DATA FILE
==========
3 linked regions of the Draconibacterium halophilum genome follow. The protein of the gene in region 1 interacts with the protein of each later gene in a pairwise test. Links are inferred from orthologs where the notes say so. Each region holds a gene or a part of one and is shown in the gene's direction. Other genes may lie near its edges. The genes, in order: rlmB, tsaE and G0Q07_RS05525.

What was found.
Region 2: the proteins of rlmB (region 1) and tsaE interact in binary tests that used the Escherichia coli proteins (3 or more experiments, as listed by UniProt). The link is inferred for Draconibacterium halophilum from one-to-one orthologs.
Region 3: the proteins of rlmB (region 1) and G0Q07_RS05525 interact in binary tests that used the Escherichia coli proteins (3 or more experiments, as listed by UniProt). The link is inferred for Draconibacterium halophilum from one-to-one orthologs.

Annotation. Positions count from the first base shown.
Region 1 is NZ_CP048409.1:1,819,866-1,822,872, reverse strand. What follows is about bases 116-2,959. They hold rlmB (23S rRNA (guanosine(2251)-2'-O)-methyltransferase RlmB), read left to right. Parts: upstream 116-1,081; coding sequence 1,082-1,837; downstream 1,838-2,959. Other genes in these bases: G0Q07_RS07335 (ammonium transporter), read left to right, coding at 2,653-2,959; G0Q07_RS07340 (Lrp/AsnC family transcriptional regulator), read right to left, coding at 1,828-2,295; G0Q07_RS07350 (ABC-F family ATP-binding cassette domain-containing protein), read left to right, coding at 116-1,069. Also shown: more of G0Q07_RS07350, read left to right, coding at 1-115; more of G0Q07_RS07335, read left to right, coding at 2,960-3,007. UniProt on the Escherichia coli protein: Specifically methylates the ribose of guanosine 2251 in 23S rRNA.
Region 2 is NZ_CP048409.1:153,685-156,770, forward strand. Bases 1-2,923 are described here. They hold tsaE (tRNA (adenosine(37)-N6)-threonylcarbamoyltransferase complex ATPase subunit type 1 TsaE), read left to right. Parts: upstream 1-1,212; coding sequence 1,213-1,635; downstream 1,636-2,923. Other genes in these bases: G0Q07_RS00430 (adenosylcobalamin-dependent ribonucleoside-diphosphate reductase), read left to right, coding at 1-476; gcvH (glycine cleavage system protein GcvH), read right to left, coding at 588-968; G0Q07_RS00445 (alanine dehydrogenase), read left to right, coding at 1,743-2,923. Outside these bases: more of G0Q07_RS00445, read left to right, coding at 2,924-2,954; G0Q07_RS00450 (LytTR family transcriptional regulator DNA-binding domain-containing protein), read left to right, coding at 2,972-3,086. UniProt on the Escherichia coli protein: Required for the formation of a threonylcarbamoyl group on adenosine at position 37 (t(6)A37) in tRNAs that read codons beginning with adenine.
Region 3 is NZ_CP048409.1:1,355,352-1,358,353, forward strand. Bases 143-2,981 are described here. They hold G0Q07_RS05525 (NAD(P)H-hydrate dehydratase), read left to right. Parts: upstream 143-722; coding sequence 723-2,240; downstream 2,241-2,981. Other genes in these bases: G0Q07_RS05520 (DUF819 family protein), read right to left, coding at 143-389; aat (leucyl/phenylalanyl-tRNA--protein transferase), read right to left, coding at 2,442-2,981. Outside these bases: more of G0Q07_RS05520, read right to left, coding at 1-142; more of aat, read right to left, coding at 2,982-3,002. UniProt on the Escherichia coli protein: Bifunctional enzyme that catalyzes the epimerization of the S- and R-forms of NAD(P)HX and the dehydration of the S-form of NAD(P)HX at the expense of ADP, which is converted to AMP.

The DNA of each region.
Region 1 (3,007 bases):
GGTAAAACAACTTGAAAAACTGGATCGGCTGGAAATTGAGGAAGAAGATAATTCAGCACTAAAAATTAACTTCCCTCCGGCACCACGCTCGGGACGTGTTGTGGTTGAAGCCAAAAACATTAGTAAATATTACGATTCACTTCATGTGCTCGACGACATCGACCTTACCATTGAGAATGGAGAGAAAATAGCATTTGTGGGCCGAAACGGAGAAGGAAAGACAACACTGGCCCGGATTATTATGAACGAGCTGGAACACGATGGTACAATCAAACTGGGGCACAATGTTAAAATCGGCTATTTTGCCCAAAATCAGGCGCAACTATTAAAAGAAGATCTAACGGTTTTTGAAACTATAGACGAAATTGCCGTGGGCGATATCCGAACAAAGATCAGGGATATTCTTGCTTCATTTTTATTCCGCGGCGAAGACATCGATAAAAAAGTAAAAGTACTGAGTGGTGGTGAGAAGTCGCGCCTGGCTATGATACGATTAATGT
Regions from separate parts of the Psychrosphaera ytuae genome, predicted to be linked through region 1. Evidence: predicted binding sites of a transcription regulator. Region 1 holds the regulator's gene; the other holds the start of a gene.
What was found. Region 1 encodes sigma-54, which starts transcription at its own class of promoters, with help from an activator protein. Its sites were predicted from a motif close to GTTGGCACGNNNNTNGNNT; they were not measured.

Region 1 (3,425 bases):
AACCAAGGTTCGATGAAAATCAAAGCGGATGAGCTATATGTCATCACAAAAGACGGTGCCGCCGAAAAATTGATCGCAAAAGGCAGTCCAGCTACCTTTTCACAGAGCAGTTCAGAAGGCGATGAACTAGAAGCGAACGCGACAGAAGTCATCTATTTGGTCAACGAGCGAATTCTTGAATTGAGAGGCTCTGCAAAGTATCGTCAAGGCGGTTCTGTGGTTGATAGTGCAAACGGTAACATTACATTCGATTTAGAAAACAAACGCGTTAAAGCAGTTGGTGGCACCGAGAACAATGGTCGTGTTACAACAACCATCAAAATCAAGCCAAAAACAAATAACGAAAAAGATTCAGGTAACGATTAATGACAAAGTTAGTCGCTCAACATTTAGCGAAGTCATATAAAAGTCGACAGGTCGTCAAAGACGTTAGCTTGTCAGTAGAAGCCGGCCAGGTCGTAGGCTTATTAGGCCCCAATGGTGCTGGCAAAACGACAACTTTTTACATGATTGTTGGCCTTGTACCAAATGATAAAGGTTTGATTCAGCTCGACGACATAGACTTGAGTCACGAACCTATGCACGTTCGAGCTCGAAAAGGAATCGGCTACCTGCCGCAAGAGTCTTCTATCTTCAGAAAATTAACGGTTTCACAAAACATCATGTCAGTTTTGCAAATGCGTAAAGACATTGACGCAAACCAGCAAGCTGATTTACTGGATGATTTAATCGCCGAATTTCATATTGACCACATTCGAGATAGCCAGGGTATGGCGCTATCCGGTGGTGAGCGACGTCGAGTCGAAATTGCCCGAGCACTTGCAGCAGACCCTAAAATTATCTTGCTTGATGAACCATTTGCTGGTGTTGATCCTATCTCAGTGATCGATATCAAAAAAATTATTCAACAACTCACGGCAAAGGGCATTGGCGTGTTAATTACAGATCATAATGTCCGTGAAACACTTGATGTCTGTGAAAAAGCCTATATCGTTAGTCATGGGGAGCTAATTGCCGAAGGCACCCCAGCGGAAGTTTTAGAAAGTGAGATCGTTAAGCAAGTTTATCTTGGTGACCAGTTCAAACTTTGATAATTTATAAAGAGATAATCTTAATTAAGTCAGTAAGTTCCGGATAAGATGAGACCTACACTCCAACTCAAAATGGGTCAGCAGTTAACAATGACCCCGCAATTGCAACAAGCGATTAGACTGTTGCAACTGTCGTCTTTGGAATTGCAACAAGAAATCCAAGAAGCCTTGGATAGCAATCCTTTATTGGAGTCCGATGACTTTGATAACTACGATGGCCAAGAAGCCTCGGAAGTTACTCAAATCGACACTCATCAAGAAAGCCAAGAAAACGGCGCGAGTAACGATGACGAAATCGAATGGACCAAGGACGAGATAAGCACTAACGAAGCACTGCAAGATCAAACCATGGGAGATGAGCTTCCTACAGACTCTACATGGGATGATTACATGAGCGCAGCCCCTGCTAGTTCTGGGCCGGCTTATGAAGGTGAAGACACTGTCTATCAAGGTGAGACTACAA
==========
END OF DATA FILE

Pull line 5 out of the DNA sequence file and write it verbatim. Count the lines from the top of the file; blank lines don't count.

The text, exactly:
Annotation. Positions count from the first base shown.